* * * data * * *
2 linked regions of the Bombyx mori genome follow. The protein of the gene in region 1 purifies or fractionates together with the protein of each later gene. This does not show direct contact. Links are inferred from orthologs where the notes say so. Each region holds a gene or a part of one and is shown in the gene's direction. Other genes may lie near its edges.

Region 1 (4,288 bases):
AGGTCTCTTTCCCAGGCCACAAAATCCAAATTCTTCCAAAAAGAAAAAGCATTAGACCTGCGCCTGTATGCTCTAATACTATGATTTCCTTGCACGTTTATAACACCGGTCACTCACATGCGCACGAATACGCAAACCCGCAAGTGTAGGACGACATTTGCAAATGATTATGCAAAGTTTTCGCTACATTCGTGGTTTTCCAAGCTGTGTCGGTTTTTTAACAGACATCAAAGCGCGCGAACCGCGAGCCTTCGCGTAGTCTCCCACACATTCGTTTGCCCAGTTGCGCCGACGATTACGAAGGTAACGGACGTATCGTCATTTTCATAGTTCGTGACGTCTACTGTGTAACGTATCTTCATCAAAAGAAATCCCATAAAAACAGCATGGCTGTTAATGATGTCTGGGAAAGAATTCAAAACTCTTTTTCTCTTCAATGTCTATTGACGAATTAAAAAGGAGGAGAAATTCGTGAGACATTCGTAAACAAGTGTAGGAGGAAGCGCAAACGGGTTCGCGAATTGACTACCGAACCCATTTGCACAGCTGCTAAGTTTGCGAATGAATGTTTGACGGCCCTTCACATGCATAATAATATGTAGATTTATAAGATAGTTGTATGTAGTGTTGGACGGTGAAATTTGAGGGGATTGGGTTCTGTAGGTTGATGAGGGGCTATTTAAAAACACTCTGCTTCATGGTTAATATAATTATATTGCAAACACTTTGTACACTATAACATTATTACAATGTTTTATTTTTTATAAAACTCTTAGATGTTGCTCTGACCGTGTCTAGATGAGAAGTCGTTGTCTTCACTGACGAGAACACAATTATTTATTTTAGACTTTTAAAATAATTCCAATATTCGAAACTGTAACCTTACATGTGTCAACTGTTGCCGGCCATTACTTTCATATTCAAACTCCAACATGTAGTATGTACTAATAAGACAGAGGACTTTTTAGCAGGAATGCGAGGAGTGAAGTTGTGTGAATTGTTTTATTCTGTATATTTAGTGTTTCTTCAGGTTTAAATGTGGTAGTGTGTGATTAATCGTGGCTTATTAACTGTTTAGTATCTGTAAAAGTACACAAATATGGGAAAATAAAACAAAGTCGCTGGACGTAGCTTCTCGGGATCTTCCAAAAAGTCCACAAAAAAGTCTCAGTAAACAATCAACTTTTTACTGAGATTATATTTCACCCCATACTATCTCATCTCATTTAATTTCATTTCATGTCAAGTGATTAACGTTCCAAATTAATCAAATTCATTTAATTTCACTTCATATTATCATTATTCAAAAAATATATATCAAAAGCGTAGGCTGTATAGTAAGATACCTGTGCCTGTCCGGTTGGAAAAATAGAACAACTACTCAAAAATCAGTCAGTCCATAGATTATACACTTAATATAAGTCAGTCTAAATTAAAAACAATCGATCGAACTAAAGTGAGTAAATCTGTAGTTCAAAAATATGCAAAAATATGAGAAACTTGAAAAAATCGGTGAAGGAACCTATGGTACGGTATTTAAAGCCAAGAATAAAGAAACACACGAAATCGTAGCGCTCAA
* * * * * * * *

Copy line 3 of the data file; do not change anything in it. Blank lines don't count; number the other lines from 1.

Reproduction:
AGGTCTCTTTCCCAGGCCACAAAATCCAAATTCTTCCAAAAAGAAAAAGCATTAGACCTGCGCCTGTATGCTCTAATACTATGATTTCCTTGCACGTTTATAACACCGGTCACTCACATGCGCACGAATACGCAAACCCGCAAGTGTAGGACGACATTTGCAAATGATTATGCAAAGTTTTCGCTACATTCGTGGTTTTCCAAGCTGTGTCGGTTTTTTAACAGACATCAAAGCGCGCGAACCGCGAGCCTTCGCGTAGTCTCCCACACATTCGTTTGCCCAGTTGCGCCGACGATTACGAAGGTAACGGACGTATCGTCATTTTCATAGTTCGTGACGTCTACTGTGTAACGTATCTTCATCAAAAGAAATCCCATAAAAACAGCATGGCTGTTAATGATGTCTGGGAAAGAATTCAAAACTCTTTTTCTCTTCAATGTCTATTGACGAATTAAAAAGGAGGAGAAATTCGTGAGACATTCGTAAACAAGTGTAGGAGGAAGCGCAAACGGGTTCGCGAATTGACTACCGAACCCATTTGCACAGCTGCTAAGTTTGCGAATGAATGTTTGACGGCCCTTCACATGCATAATAATATGTAGATTTATAAGATAGTTGTATGTAGTGTTGGACGGTGAAATTTGAGGGGATTGGGTTCTGTAGGTTGATGAGGGGCTATTTAAAAACACTCTGCTTCATGGTTAATATAATTATATTGCAAACACTTTGTACACTATAACATTATTACAATGTTTTATTTTTTATAAAACTCTTAGATGTTGCTCTGACCGTGTCTAGATGAGAAGTCGTTGTCTTCACTGACGAGAACACAATTATTTATTTTAGACTTTTAAAATAATTCCAATATTCGAAACTGTAACCTTACATGTGTCAACTGTTGCCGGCCATTACTTTCATATTCAAACTCCAACATGTAGTATGTACTAATAAGACAGAGGACTTTTTAGCAGGAATGCGAGGAGTGAAGTTGTGTGAATTGTTTTATTCTGTATATTTAGTGTTTCTTCAGGTTTAAATGTGGTAGTGTGTGATTAATCGTGGCTTATTAACTGTTTAGTATCTGTAAAAGTACACAAATATGGGAAAATAAAACAAAGTCGCTGGACGTAGCTTCTCGGGATCTTCCAAAAAGTCCACAAAAAAGTCTCAGTAAACAATCAACTTTTTACTGAGATTATATTTCACCCCATACTATCTCATCTCATTTAATTTCATTTCATGTCAAGTGATTAACGTTCCAAATTAATCAAATTCATTTAATTTCACTTCATATTATCATTATTCAAAAAATATATATCAAAAGCGTAGGCTGTATAGTAAGATACCTGTGCCTGTCCGGTTGGAAAAATAGAACAACTACTCAAAAATCAGTCAGTCCATAGATTATACACTTAATATAAGTCAGTCTAAATTAAAAACAATCGATCGAACTAAAGTGAGTAAATCTGTAGTTCAAAAATATGCAAAAATATGAGAAACTTGAAAAAATCGGTGAAGGAACCTATGGTACGGTATTTAAAGCCAAGAATAAAGAAACACACGAAATCGTAGCGCTCAA